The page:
A Civil War Legacy Continues: Serena Sayles Makes A Claim

Ira Sayles died Friday, 15 June 1894, and was buried on the Sayles’ Mecklenburg County farm before the sun hovered on the western horizon that evening.

If you have ever served as executor of someone’s last wishes, then you know how incongruous the days following a death can feel. There are all the emotions roiling around loss–relief if the loved one was in pain, deep anxiety about what the person’s absence will mean about your future, regret over old arguments that will never get settled, and deep, grumbling, fumbling sadness. Then there are the legalities, specific steps that one’s mind must clearly, carefully execute.

Vulnerability. Precision. Do what must be done.


Serena and Ira were dependent on their son, Clifton, and as he stated in a letter supporting his father’s pension claim, “I myself am a poor man with a wife and several children to provide for.” The $8 a month that Ira received as a disability pension had been a welcome supplement to the family’s income. Was there some way that benefit could continue?

Vulnerability. Precision.

In the week following Ira’s burial, Serena contacted James Tanner, the Washington, D.C. lawyer who had successfully prosecuted Ira’s disability claim, and began the process of getting a Widow’s Pension based on Ira’s military service.

Who was James Tanner?

Serena Sayles used James Tanner as her legal counsel because Ira had. But how did Ira arrive at the Tanner law office in 1892?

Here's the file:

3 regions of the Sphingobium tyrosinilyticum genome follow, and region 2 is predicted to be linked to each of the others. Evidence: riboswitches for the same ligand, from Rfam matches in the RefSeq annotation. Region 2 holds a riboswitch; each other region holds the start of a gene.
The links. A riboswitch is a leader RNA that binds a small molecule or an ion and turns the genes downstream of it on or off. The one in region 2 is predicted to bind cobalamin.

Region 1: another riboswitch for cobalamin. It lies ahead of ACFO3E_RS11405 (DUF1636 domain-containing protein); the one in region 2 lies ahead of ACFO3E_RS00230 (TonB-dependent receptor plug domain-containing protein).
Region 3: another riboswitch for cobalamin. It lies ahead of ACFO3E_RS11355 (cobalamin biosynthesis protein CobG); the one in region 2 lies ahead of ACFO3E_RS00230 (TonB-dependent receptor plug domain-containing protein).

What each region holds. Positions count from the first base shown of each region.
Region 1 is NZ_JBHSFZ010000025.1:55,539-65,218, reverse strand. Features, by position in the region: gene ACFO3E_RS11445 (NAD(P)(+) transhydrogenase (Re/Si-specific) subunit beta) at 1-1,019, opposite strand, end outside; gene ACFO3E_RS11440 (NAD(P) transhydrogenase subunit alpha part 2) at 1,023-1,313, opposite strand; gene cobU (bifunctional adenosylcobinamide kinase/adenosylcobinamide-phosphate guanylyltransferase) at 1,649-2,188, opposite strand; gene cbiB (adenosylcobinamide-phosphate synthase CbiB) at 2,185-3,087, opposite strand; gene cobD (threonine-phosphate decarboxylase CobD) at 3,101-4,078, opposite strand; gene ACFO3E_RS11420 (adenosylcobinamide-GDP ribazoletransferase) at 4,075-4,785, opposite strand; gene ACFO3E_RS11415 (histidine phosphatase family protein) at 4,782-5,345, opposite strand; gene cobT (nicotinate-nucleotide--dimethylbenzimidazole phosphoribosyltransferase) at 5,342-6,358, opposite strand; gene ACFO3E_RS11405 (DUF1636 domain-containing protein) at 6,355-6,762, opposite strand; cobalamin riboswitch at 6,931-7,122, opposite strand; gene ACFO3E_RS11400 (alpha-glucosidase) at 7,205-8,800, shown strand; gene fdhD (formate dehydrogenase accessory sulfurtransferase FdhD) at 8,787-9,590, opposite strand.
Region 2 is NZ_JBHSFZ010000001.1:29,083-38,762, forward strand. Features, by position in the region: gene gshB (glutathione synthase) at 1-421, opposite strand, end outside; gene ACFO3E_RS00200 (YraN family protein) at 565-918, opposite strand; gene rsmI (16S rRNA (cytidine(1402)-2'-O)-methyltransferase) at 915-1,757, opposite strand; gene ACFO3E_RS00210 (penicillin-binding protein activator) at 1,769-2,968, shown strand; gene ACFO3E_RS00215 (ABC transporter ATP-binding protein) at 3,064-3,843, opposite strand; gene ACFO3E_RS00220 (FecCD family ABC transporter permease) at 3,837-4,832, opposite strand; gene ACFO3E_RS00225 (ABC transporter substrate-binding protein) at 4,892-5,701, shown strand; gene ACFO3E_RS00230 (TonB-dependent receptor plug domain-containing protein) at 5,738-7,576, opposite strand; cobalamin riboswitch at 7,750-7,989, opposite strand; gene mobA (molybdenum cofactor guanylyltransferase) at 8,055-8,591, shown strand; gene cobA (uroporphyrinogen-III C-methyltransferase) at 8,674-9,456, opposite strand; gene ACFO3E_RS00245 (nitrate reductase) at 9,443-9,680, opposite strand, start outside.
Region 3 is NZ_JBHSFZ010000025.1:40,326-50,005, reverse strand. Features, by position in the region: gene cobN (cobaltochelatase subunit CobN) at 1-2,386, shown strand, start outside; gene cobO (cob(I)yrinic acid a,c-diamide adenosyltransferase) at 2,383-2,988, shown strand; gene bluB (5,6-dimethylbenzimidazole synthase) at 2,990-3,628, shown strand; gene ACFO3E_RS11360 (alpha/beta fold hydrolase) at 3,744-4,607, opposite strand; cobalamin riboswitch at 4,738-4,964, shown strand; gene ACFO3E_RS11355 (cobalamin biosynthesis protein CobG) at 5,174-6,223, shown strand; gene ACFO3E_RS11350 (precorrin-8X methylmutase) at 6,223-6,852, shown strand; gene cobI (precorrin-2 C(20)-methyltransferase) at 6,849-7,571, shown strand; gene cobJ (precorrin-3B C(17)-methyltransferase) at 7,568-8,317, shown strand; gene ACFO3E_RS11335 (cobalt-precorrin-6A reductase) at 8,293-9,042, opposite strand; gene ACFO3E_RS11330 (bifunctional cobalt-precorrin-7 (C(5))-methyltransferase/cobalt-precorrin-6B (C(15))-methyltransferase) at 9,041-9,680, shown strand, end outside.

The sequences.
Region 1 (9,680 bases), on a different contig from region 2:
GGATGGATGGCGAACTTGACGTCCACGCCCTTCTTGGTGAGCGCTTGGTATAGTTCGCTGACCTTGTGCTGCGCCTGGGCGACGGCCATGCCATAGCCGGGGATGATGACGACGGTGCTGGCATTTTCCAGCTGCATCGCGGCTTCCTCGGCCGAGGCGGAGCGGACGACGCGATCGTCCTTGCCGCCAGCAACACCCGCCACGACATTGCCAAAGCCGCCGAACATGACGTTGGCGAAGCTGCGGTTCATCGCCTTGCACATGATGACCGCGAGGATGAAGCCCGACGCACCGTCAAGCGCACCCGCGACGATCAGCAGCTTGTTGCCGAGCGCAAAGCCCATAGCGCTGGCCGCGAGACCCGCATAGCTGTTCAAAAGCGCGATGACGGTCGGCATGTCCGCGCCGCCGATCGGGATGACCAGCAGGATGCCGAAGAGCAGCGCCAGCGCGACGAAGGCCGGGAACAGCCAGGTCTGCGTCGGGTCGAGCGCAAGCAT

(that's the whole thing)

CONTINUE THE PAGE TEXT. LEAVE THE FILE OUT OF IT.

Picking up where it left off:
Folks don’t know about him now, but during Reconstruction James Tanner was well known and well regarded as an outspoken advocate on behalf of disabled and elderly Union veterans. Mr. Tanner was himself a disabled vet, having had both legs shattered by a shell during the Second Battle of Bull Run. As a double amputee, Tanner reinvented himself as a stenographer for the War Department. He was assigned to Washington, D.C. and took down the initial first-hand accounts of Lincoln’s assassination in the very bedroom in which president lay dying.

The ambitious New Yorker subsequently studied law and held a variety of public service positions. But he was perhaps best known as a key figure in the fraternal veterans organizations, the Union Veteran Legion and the Grand Army of the Republic, which lobbied states and Congress for funds and facilities dedicated to helping veterans of the War of the Rebellion.

After serving briefly as Commissioner of Pensions in 1888, he dedicated his law practice in Washington, D.C. to helping veterans win claims against the federal government.